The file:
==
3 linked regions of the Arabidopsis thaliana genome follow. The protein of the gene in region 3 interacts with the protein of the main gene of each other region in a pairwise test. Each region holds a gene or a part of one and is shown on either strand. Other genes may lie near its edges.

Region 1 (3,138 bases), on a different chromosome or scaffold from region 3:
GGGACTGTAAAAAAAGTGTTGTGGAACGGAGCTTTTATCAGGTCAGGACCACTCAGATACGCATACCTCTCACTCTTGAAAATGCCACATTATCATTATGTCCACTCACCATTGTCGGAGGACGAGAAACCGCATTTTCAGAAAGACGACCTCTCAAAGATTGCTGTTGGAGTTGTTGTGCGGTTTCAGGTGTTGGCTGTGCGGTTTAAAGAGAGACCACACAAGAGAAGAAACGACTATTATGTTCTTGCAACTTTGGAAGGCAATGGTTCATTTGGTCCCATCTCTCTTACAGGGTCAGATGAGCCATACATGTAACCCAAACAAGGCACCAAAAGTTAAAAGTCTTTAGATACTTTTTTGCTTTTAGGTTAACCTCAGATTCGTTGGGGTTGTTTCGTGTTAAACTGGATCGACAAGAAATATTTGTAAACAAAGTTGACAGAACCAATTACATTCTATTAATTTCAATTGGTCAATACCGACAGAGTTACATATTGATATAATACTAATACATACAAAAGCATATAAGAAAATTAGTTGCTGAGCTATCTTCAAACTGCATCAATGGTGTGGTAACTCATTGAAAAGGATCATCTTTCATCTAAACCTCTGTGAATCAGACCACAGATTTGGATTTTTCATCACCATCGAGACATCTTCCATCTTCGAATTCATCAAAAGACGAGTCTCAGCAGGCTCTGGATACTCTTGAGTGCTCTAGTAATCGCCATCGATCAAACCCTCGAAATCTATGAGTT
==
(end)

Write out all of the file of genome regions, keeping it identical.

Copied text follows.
3 linked regions of the Arabidopsis thaliana genome follow. The protein of the gene in region 3 interacts with the protein of the main gene of each other region in a pairwise test. Each region holds a gene or a part of one and is shown on either strand. Other genes may lie near its edges.

Region 1 (3,138 bases), on a different chromosome or scaffold from region 3:
GGGACTGTAAAAAAAGTGTTGTGGAACGGAGCTTTTATCAGGTCAGGACCACTCAGATACGCATACCTCTCACTCTTGAAAATGCCACATTATCATTATGTCCACTCACCATTGTCGGAGGACGAGAAACCGCATTTTCAGAAAGACGACCTCTCAAAGATTGCTGTTGGAGTTGTTGTGCGGTTTCAGGTGTTGGCTGTGCGGTTTAAAGAGAGACCACACAAGAGAAGAAACGACTATTATGTTCTTGCAACTTTGGAAGGCAATGGTTCATTTGGTCCCATCTCTCTTACAGGGTCAGATGAGCCATACATGTAACCCAAACAAGGCACCAAAAGTTAAAAGTCTTTAGATACTTTTTTGCTTTTAGGTTAACCTCAGATTCGTTGGGGTTGTTTCGTGTTAAACTGGATCGACAAGAAATATTTGTAAACAAAGTTGACAGAACCAATTACATTCTATTAATTTCAATTGGTCAATACCGACAGAGTTACATATTGATATAATACTAATACATACAAAAGCATATAAGAAAATTAGTTGCTGAGCTATCTTCAAACTGCATCAATGGTGTGGTAACTCATTGAAAAGGATCATCTTTCATCTAAACCTCTGTGAATCAGACCACAGATTTGGATTTTTCATCACCATCGAGACATCTTCCATCTTCGAATTCATCAAAAGACGAGTCTCAGCAGGCTCTGGATACTCTTGAGTGCTCTAGTAATCGCCATCGATCAAACCCTCGAAATCTATGAGTT